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May 27, 2022

‘He is a transformed child’ – teen with epilepsy no longer at risk of trafficking

Hope for Justice has delivered vital education after a family’s lack of understanding about epilepsy left a teenage boy at risk of human trafficking.

 

Sixteen-year-old Agena* was born in the Kembata Tembaro zone, southern Ethiopia, and raised by his aunt, after his parents’ relationship broke down.

 

One day at school, Agena was involved in an accident while playing with other children, which left him with a brain injury. He developed epilepsy, a neurological condition that caused him to have seizures or ‘fits’.

 

His aunt was uninformed about the condition and believed that Agena had a mental illness or was possessed by an evil spirit.

 

This is a common belief in this part of the world, where the onset of illnesses is often attributed to supernatural forces, including witchcraft, sorcery and demonic spirits.

 

Sadly, the aunt’s misunderstanding fuelled a change of behaviour and attitude towards her nephew. She became emotionally detached and failed to meet his basic needs, which in turn left Agena feeling estranged from his family. This was the catalyst for him choosing to leave home to try to find employment and live independently.

 

 

But living on the street, fending for himself, begging for food and money, Agena struggled to survive. Homeless and lacking medication for his condition, Agena was vulnerable to being trafficked. Thankfully, Hope for Justice’s outreach team found him first. We invited Agena to join one of our Lighthouses – safe havens for children who have been trafficked or who are at risk of exploitation.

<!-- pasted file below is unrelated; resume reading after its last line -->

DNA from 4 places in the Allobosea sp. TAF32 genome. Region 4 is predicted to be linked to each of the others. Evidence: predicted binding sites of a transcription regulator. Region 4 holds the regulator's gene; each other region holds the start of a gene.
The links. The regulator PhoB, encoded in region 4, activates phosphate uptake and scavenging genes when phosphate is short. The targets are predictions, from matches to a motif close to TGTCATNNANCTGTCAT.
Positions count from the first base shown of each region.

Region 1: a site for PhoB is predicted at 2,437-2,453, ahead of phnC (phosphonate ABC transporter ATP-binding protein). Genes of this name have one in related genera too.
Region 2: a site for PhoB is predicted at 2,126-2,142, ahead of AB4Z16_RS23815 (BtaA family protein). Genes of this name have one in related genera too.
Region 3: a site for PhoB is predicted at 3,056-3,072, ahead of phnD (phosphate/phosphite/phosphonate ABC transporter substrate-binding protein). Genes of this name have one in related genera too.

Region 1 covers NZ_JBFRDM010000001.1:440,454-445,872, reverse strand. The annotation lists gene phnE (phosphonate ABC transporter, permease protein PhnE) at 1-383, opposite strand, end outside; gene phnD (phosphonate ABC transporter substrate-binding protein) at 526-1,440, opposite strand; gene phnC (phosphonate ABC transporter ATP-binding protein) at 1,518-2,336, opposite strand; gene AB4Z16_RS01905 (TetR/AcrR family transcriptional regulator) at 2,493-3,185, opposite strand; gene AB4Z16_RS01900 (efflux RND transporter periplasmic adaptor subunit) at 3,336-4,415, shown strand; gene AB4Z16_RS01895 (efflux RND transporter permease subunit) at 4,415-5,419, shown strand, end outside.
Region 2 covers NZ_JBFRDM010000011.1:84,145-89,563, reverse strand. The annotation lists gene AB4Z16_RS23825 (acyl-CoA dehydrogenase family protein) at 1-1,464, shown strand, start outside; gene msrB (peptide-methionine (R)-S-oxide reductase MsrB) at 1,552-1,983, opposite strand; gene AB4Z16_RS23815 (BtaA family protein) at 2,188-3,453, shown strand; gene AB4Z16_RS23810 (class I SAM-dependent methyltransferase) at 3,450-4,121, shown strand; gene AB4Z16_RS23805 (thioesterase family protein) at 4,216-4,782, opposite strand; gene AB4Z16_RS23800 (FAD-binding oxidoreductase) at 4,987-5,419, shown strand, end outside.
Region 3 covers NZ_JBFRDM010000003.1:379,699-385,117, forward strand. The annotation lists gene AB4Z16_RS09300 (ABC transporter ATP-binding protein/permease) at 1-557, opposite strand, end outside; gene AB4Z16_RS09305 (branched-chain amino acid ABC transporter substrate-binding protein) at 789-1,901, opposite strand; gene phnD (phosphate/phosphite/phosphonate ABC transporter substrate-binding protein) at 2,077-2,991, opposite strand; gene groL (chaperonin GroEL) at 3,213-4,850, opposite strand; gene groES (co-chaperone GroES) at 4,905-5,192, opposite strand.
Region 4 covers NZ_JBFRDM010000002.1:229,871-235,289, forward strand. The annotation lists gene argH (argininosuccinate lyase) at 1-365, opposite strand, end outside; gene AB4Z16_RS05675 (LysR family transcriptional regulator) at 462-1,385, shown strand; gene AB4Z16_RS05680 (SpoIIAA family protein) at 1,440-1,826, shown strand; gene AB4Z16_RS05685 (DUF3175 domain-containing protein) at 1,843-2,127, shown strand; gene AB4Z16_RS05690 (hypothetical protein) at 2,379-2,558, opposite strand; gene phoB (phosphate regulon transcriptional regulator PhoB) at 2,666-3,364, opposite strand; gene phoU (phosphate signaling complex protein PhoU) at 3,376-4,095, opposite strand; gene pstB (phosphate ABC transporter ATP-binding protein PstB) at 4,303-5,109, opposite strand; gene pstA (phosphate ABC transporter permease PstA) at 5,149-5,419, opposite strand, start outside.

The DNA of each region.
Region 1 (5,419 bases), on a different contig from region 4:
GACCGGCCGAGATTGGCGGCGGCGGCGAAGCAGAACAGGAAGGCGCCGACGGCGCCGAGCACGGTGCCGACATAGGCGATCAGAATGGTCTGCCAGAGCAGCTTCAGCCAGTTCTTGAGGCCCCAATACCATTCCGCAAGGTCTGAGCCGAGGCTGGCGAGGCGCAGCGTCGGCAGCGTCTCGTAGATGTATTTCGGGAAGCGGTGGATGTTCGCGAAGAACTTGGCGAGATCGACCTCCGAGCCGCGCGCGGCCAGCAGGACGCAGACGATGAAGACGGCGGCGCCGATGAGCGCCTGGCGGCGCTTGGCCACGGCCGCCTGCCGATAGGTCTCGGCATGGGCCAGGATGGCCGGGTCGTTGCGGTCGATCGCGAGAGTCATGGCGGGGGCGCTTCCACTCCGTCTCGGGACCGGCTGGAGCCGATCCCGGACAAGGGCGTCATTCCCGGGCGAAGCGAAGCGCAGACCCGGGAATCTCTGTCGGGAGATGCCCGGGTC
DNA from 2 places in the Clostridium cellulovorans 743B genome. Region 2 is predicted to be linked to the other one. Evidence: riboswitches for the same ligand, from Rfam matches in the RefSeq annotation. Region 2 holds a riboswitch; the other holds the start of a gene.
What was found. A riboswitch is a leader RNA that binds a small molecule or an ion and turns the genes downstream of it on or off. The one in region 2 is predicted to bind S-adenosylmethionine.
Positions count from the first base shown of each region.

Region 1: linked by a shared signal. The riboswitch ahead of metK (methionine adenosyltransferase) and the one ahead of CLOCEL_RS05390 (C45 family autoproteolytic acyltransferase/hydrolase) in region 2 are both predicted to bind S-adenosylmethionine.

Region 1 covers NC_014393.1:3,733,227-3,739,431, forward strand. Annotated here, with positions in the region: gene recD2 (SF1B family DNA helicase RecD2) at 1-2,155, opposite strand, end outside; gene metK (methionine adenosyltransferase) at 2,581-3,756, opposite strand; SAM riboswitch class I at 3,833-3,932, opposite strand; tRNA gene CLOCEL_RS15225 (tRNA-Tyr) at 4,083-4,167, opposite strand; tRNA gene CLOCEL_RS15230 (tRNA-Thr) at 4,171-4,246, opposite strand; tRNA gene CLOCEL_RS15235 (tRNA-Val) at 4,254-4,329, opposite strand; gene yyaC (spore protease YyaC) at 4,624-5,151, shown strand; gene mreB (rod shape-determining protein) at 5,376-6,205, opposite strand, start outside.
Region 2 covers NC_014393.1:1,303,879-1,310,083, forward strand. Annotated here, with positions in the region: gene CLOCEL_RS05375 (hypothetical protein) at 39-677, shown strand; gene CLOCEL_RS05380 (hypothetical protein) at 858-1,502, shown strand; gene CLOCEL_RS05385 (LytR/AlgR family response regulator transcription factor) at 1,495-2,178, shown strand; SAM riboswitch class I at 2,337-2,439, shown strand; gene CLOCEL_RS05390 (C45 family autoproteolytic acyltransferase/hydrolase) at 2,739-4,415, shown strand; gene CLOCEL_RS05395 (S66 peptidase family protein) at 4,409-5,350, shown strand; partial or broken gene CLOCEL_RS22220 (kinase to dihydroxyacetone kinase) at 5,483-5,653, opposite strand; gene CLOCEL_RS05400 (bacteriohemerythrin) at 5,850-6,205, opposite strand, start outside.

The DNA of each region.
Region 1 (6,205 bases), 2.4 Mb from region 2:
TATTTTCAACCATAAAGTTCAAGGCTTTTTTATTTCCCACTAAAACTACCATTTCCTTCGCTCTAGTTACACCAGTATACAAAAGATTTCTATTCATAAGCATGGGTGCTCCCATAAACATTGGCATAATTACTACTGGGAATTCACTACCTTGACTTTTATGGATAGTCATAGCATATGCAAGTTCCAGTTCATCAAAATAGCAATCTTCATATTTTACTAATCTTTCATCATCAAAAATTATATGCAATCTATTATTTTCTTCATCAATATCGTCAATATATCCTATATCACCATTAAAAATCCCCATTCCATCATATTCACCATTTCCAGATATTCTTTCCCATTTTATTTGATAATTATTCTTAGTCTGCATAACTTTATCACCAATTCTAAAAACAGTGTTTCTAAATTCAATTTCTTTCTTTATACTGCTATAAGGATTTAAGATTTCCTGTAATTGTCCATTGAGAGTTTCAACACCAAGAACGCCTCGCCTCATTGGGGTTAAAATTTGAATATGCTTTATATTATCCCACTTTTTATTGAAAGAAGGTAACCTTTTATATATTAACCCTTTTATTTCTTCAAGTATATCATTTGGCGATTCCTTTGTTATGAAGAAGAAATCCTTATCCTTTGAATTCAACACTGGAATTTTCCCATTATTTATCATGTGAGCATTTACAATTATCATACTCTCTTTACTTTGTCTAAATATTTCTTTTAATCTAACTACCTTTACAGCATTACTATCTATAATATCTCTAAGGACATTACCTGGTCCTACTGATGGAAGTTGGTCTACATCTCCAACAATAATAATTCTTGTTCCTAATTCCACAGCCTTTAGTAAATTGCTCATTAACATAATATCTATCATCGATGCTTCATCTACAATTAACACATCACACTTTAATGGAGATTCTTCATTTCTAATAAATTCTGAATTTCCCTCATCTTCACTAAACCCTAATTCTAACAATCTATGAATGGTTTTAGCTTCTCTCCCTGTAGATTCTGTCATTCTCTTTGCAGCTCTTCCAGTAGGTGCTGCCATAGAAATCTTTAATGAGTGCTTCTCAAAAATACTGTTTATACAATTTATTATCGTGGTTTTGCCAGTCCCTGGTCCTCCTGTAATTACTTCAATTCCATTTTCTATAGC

One of our team members working directly with him said: “This downtrodden child ended up in an awful situation whereby he was struggling to find food, shelter and care on the street, where he was regularly facing symptoms of epilepsy. He was traumatised and didn’t even want to live. He told us many times that he wanted to die. When he first arrived at our Lighthouse, he didn’t want to play, speak to others or express himself. He couldn’t smile.”

 

Hope for Justice spent the next four months working closely with Agena, providing him with shelter, nutritious meals, counselling, education and opportunity to play and just be a normal teenager.

 

Importantly, Agena was also referred to a hospital and connected with a specialist doctor who prescribed him medicine for his epilepsy. Our team member said: “This support led to the turnaround of the child’s situation. He is a transformed child. The child became a different person to the child who first entered the Lighthouse. He was a team leader, sociable, funny, a really happy young boy. He is smiling again.”

 

Hope for Justice managed to trace the teenager’s family and were able to reintegrate him with his father. As part of this, the team educated Agena’s relatives about epilepsy and human trafficking.

 

Agena’s father had previously thought his son was overtaken by an evil spirit and was mentally ill. Social workers therefore invited him to the Lighthouse to see his son’s transformation with the right support. A nurse also informed the father about how to take care of those with epilepsy.

 

Agena is now in a safe home setting and has been connected with local health facilities. He told our team that he would like to become a teacher in the future.

 

*Name and image changed to protect identity of the survivor

 

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